Met-Coil Systems v. Columbia Cas. Co.

Annotate this Case

524 N.W.2d 650 (1994)

MET-COIL SYSTEMS CORPORATION and The Lockformer Company, Appellants, v. COLUMBIA CASUALTY COMPANY, Hartford Accident and Indemnity Company, International Insurance Company, Pacific Employers Insurance Company, and Home Insurance Company, Appellees.

No. 93-1204.

Supreme Court of Iowa.

November 23, 1994.

*651 Richard S. Fry, Diane Kutzko and Douglas R. Oelschlaeger, Shuttleworth & Ingersoll, P.C., Cedar Rapids, for appellants.

Stuart C. Levene, Ford Marrin Esposito Witmeyer & Gleser, New York City, and David J. Dutton, Dutton, Braun, Staack, Hellman & Iversen, Waterloo, for appellee Columbia Cas. Co.

*652 Frank A. Comito, Terence L. McAtee and Kent A. Gummert, Frank A. Comito, P.C., Des Moines, for appellee Hartford Acc. and Indem. Co.

Glenn L. Smith, Finley, Alt, Smith, Scharnberg, May & Craig, P.C., Des Moines, for appellee Intern. Ins. Co.

Robert M. Jilek, Simmons, Perrine, Albright & Ellwood, Cedar Rapids, and Paul R. Koepff and Stephen V. Kovarik, O'Melveny and Myers, New York City, for appellee Pacific Employers Ins. Co.

Diane M. Stahle and William J. Koehn, Davis, Hockenberg, Wine, Brown, Koehn & Shors, P.C., Des Moines, for appellee Home Ins. Co.


McGIVERIN, Chief Justice.

This case raises issues regarding whether plaintiffs, Met-Coil Systems Corporation and the Lockformer Company, the insured, substantially complied with the notice provisions of several insurance policies issued to the insured at various times by defendant insurance companies. The district court granted defendant insurers' motions for summary judgment, ruling that the insurers were prejudiced as a matter of law due to the insured's failure to comply with the policies' notice provisions and that the insured, therefore, had no liability coverage under the policies. We affirm the result and judgment of the district court.

I. Background facts and proceedings. Met-Coil Systems Corporation and its subsidiary, the Lockformer Company, jointly the insured or Met-Coil, is a business engaged in the design, manufacture, and marketing of computerized systems for the estimating, design, and production of heating, ventilating, and air-conditioning duct work.

Between the years 1981 and 1988, the insured purchased various types of liability insurance from the defendants, Columbia Casualty Company (Columbia), Hartford Accident and Indemnity Company (Hartford), International Insurance Company (International), Pacific Employers Insurance Company (PEIC), and Home Insurance Company (Home), collectively the insurers, through an insurance broker, Bayly, Martin & Fay of Connecticut, Inc. and its then executive vice president, Richard Newman (broker).[1]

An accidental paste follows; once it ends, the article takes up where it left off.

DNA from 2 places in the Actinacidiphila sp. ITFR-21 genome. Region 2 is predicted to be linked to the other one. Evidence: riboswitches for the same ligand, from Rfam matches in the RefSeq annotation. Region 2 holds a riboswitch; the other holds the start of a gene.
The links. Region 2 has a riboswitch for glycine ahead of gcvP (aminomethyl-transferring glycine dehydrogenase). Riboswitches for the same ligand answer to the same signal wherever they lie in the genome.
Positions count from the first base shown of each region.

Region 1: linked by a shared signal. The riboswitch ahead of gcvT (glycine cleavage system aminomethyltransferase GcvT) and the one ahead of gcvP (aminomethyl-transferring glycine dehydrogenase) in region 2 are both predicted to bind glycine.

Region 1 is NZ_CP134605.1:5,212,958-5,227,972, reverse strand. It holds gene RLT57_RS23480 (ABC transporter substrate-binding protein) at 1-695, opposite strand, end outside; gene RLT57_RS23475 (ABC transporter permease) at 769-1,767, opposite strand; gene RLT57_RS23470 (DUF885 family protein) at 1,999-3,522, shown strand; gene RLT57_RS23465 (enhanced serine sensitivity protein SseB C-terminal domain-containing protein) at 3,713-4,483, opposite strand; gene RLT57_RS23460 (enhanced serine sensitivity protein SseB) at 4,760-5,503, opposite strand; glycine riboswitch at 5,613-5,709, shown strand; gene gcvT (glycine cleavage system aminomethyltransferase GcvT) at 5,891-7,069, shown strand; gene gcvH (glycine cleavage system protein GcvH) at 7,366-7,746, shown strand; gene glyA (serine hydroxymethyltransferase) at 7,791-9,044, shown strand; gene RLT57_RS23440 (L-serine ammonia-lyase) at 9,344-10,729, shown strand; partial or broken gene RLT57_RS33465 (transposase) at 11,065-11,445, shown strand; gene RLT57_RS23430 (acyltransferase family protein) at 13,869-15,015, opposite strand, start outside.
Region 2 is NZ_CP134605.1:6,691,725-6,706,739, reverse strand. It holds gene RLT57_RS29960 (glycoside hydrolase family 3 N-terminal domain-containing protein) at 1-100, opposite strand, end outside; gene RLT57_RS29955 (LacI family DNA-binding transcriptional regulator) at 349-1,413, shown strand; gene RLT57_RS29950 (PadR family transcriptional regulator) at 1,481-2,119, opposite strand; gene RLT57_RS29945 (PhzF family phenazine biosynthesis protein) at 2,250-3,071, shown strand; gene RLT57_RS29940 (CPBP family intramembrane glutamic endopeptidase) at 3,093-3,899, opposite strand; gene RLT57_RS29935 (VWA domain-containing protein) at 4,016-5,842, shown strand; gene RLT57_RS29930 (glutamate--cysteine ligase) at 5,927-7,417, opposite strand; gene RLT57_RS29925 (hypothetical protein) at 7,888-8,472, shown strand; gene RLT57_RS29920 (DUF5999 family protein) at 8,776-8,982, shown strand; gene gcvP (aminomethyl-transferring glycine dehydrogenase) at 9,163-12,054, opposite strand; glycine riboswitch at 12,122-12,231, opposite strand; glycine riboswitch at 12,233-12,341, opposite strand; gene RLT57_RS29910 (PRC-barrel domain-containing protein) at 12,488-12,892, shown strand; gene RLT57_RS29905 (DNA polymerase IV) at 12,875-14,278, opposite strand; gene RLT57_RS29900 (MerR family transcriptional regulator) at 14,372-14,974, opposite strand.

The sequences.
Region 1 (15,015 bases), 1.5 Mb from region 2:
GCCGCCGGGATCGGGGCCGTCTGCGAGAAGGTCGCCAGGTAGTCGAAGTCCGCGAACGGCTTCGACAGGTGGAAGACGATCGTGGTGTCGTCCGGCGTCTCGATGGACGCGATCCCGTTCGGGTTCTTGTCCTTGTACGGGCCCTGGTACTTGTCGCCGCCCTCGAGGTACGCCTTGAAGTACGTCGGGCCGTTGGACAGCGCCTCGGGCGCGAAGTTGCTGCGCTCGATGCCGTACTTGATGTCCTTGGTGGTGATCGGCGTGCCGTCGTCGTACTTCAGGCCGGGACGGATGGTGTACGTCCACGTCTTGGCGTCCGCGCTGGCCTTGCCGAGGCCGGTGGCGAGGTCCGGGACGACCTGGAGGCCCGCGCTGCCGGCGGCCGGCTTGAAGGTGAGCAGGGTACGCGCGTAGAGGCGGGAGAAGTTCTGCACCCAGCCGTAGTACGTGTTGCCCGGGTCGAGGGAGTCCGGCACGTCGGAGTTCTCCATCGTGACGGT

The purchased insurance was for general liability primary or umbrella coverage, and consisted of varying policies effective during different periods of time. Although the language in the various insurance contracts differed, all of the policies required the insured to provide prompt notice directly to the insurers with respect to claims made or suits brought against the insured.

A. Underlying CTI suits. In 1986, Lockformer was sued in the United States District Court for the Southern District of New York by Construction Technology, Inc. (CTI) based on a claim of patent infringement. Construction Technology, Inc. v. Lockformer Co., No. 86 Civ. 0457 (S.D.N.Y. filed Jan. 14, 1986). CTI filed a second suit against Met-Coil and Lockformer in 1988 claiming they were guilty of unfair competition, false advertising, deceptive trade practices, misappropriation of confidential information, inducing breach of contract, interference with advantageous business relations, and violation of the Racketeer Influenced and Corrupt Organizations Act of 1970. Construction Technology, Inc. v. Lockformer Co., No. 88 Civ. 0742 (S.D.N.Y. filed Feb. 2, 1988).

In April 1986, Met-Coil advised its insurance broker of the first CTI suit. Also, in addition to other alleged forms of notice to its insurance broker in 1988, in late November 1990 Met-Coil asked its insurance broker to review the two CTI suits and to determine whether any insurance coverage existed for the claims asserted against them.

*653 In that same year, the two CTI lawsuits against Met-Coil were consolidated for trial and, on March 13, 1991, a verdict was returned against Met-Coil which ultimately resulted in a judgment totaling $18,481,830. This total judgment included damages for unfair competition and trade secret violations, and doubled damages for willful patent infringement. See Construction Technology, Inc. v. Lockformer Co., 781 F. Supp. 195, 200-01 (S.D.N.Y.1990). Based in part on the conduct of Met-Coil and its attorneys, the court also included in the total judgment an award against Met-Coil for costs and attorney fees. Id. Met-Coil itself expended in excess of $4 million on its defense.

Although the exact dates vary, only one of defendant insurers received notice of the CTI litigation prior to the federal jury's rendering of the adverse verdict against Met-Coil. Columbia received written notice on February 7, 1991, four days before the underlying CTI action was to be tried in New York. Hartford, PEIC, and Home received written notice of the CTI litigation on or about March 22, 1991, over five years after the initial lawsuit had been filed, three years after the companion suit had been commenced, and nine days after the adverse jury verdict had been rendered. The form of the notice was correspondence from Met-Coil's insurance broker to either the defendant insurers or their agents.